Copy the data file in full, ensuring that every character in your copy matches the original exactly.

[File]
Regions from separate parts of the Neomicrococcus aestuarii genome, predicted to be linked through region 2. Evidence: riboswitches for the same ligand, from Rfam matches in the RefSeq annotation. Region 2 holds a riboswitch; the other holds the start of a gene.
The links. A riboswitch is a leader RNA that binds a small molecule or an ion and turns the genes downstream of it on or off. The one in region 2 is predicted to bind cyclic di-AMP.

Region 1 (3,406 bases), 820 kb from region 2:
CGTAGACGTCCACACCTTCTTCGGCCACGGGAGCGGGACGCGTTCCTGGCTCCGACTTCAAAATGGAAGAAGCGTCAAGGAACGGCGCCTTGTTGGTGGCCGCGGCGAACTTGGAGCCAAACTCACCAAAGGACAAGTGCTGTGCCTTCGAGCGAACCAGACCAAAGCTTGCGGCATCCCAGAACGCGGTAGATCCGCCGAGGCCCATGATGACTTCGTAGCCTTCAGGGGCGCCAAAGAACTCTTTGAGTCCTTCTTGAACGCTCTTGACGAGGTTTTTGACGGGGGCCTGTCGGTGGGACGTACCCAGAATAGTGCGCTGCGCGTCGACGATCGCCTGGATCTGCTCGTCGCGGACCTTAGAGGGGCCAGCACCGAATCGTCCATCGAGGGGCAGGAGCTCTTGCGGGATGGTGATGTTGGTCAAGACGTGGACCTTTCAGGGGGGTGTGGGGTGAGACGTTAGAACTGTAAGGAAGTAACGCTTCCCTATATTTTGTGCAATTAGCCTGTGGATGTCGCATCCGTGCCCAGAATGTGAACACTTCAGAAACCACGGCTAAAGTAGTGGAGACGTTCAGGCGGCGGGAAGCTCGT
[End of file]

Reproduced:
Regions from separate parts of the Neomicrococcus aestuarii genome, predicted to be linked through region 2. Evidence: riboswitches for the same ligand, from Rfam matches in the RefSeq annotation. Region 2 holds a riboswitch; the other holds the start of a gene.
The links. A riboswitch is a leader RNA that binds a small molecule or an ion and turns the genes downstream of it on or off. The one in region 2 is predicted to bind cyclic di-AMP.

Region 1 (3,406 bases), 820 kb from region 2:
CGTAGACGTCCACACCTTCTTCGGCCACGGGAGCGGGACGCGTTCCTGGCTCCGACTTCAAAATGGAAGAAGCGTCAAGGAACGGCGCCTTGTTGGTGGCCGCGGCGAACTTGGAGCCAAACTCACCAAAGGACAAGTGCTGTGCCTTCGAGCGAACCAGACCAAAGCTTGCGGCATCCCAGAACGCGGTAGATCCGCCGAGGCCCATGATGACTTCGTAGCCTTCAGGGGCGCCAAAGAACTCTTTGAGTCCTTCTTGAACGCTCTTGACGAGGTTTTTGACGGGGGCCTGTCGGTGGGACGTACCCAGAATAGTGCGCTGCGCGTCGACGATCGCCTGGATCTGCTCGTCGCGGACCTTAGAGGGGCCAGCACCGAATCGTCCATCGAGGGGCAGGAGCTCTTGCGGGATGGTGATGTTGGTCAAGACGTGGACCTTTCAGGGGGGTGTGGGGTGAGACGTTAGAACTGTAAGGAAGTAACGCTTCCCTATATTTTGTGCAATTAGCCTGTGGATGTCGCATCCGTGCCCAGAATGTGAACACTTCAGAAACCACGGCTAAAGTAGTGGAGACGTTCAGGCGGCGGGAAGCTCGT